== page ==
Genetic, Geographic, And Linguistic Structure Of European Populations

Both Razib and Dienekes have put a posts about this new Current Biology paper, “Correlation between Genetic and Geographic Structure in Europe.” The authors of the paper compare the genetic make up of 2,514 individuals from Europe using the Affymetrix GeneChip Human Mapping 500K Array Set.

Correlation between Genetic and Geographic Structure in Europe
Correlation between Genetic and Geographic Structure in Europe

Always the over achiever of science blogging, Razib has dutifully labeled the populations on the graph. His modifications help better visualize the genetic similarities and differences among and between the European populations tested. And there are some interesting patterns. There’s a similarity among northern European populations as well as a similarity among southern European populations.

Fins tested are the least similar group to other European populations. Swedes and Spanish people are clearly different, while the Irish and British share a lot of admixture among the 500,000 SNPs tested. So what does that all mean? This result indicates that there is a genetic component to European ethnic groups.

Not entirely surprising, because in 2006, we saw the open access journal PLoS Genetics publish a typing of 5,000 SNPs among about 1,000 Europeans and European Americans. In that paper, the researchers were able to resolve the genetic differences between northern and southern European groups. Image below. Also, in January of this year I read and reviewed two papers that did similar tests, comparing 300,000 SNPs between approximately 4,198 European Americans. After some principal component analyses (PCA), there was a clear distinction between individuals with northern from southern European ancestry, as well as separation of Italian, Spanish, and Greek individuals from those of Ashkenazi Jewish ancestry.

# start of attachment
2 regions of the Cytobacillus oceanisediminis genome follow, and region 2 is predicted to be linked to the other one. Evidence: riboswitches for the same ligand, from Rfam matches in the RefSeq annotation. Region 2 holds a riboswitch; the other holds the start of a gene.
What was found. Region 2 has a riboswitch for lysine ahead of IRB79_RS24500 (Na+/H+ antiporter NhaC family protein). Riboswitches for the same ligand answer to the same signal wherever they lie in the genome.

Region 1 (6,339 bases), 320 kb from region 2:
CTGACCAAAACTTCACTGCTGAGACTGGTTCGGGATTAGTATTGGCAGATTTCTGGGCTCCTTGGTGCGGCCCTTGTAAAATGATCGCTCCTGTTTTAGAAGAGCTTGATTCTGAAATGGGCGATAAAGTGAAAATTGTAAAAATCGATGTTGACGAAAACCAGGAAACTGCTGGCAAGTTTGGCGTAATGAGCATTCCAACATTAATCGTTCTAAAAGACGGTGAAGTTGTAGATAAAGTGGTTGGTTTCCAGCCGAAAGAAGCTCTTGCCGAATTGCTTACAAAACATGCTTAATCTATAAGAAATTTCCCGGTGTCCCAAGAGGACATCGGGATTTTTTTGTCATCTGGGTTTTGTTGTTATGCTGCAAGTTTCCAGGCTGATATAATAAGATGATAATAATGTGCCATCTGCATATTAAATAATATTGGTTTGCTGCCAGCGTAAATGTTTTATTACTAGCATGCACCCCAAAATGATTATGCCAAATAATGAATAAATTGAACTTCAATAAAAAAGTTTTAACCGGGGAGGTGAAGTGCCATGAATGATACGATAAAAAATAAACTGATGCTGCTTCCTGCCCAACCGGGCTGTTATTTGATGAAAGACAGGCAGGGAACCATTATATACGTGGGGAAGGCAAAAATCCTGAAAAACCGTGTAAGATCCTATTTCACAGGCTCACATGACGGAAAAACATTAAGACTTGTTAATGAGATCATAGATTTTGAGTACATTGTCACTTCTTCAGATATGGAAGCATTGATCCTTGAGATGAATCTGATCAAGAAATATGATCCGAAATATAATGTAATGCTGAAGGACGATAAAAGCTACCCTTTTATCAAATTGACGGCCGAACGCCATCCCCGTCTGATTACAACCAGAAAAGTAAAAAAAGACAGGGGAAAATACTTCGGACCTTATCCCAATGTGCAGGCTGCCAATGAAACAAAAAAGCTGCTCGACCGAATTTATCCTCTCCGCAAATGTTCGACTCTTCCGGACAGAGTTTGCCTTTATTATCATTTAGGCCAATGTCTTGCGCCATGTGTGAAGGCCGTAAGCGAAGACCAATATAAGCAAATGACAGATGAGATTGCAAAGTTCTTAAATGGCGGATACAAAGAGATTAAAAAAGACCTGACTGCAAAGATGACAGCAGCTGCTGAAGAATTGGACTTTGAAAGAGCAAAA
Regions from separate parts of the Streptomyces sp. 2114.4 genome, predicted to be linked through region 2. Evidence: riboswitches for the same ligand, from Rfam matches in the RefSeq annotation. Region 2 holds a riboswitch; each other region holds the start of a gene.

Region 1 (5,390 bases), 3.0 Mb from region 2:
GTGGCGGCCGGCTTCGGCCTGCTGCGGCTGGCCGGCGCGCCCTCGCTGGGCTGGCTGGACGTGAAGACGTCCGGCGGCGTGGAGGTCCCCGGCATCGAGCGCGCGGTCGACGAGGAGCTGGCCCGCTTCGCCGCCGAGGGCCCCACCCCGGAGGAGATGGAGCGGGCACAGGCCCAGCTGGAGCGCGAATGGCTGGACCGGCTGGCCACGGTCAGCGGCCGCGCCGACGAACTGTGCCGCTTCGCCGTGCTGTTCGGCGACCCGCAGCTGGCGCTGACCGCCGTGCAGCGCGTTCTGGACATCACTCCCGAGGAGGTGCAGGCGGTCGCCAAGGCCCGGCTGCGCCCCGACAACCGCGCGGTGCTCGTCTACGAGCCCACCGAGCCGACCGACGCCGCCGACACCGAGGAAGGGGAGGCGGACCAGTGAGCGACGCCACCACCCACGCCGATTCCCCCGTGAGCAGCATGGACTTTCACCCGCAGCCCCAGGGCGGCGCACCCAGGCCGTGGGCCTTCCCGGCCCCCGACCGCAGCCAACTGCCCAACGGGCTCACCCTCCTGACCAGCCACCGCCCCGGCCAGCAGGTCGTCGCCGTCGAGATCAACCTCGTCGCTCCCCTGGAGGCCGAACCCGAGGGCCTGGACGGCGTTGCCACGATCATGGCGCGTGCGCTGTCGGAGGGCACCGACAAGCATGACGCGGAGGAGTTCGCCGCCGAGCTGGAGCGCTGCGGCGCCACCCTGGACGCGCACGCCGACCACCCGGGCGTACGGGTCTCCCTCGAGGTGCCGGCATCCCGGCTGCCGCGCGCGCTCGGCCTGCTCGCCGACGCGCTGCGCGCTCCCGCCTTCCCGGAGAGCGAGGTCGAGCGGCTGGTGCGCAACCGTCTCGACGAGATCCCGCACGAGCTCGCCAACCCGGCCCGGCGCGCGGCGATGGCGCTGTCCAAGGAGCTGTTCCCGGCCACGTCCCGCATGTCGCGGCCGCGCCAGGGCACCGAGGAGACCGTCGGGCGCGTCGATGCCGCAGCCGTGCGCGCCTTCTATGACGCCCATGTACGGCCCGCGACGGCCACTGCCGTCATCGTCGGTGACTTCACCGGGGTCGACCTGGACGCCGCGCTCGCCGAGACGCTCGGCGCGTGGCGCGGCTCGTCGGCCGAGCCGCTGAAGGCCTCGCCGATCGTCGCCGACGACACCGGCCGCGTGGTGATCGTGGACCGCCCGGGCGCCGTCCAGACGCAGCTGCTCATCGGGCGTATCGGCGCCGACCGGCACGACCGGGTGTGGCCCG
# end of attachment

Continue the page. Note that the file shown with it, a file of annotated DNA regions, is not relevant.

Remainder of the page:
European Population Substructure
European Population Substructure

PLoS Genetics has also recently published a similar paper, “Tracing Sub-Structure in the European American Population with PCA-Informative Marker,” which announces a purely computational method of identifying ancestry — one that doesn’t require a poll of the individuals’ identified ethnic background. The researchers analyzed 1,521 individuals for more than 300,000 SNPs across the entire genome.

While not as robust of a data set as the Current Biology paper, the authors were able to pluck out 200 ancestry informative SNPs that accurately predict fine structures in European American datasets, as identified by PCA. They did so by removing any redundant SNPs uncovered during the modeling process. Moreover, much of the genetic variation identified were between the northern and southern European ancestry groups.

Going back to the ‘is this surprising?’ point, in 1990, Barbujani et al. noted the delineation of northern and southern Europeans between the distribution of 63 allele frequences, in “Zones of sharp genetic change in Europe are also linguistic boundaries,” and attributed the language affiliation of European populations playing a major role in maintaining and probably causing genetic differences. Makes sense.

    LAO, O., LU, T., NOTHNAGEL, M., JUNGE, O., FREITAGWOLF, S., CALIEBE, A., BALASCAKOVA, M., BERTRANPETIT, J., BINDOFF, L., COMAS, D. (2008). Correlation between Genetic and Geographic Structure in Europe. Current Biology DOI: 10.1016/j.cub.2008.07.049
    Paschou, P., Drineas, P., Lewis, J., Nievergelt, C.M., Nickerson, D.A., Smith, J.D., Ridker, P.M., Chasman, D.I., Krauss, R.M., Ziv, E., Pritchard, J.K. (2008). Tracing Sub-Structure in the European American Population with PCA-Informative Markers. PLoS Genetics, 4(7), e1000114. DOI: 10.1371/journal.pgen.1000114

7 thoughts on “Genetic, Geographic, And Linguistic Structure Of European Populations

  1. The most interesting conclussion I get from that graph (that, btw, should be expanded 20% in the horizontal axis to be proportional) is that an E-W axis does exist in central/northern Europe as well.

    In contrast, Baucher et al. (2007) results suggested (in the comparable PC graph) a Mediterranean E-W axis with northern Europeans appearing much more homogenous. Not sure why these differences but may be due to sample bias.